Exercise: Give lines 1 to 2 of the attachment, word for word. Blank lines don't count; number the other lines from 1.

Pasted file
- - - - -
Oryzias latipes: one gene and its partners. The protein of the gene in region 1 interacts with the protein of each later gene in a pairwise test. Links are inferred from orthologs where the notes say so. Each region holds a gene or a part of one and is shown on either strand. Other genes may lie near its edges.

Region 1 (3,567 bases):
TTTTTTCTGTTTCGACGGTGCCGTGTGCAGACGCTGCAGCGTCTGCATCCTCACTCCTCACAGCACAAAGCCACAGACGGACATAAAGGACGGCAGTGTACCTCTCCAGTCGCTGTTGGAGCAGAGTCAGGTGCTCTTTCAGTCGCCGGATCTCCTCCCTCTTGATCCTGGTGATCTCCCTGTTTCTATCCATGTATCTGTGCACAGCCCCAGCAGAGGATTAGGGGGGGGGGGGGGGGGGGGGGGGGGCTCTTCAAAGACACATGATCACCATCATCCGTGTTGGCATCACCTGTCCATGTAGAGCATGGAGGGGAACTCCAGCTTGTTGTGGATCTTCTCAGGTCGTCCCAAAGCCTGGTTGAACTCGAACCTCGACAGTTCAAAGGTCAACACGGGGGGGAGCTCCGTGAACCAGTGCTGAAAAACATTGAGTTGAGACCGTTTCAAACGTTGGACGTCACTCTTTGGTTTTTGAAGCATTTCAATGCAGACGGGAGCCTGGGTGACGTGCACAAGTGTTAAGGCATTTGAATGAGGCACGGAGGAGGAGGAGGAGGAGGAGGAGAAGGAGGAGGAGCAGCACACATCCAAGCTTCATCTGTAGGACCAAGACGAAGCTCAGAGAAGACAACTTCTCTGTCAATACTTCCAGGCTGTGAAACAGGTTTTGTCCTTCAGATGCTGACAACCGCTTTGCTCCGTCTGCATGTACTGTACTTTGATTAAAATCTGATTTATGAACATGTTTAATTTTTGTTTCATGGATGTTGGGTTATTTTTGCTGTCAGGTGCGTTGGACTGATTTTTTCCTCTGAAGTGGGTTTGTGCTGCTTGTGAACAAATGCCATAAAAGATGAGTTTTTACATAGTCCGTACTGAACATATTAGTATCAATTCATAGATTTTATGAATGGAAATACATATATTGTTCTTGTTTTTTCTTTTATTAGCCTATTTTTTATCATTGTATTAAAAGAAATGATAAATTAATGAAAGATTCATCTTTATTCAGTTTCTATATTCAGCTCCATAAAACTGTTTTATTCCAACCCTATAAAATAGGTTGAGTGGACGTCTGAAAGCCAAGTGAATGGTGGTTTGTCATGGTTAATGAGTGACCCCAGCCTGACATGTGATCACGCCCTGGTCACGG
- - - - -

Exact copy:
Oryzias latipes: one gene and its partners. The protein of the gene in region 1 interacts with the protein of each later gene in a pairwise test. Links are inferred from orthologs where the notes say so. Each region holds a gene or a part of one and is shown on either strand. Other genes may lie near its edges.

Region 1 (3,567 bases):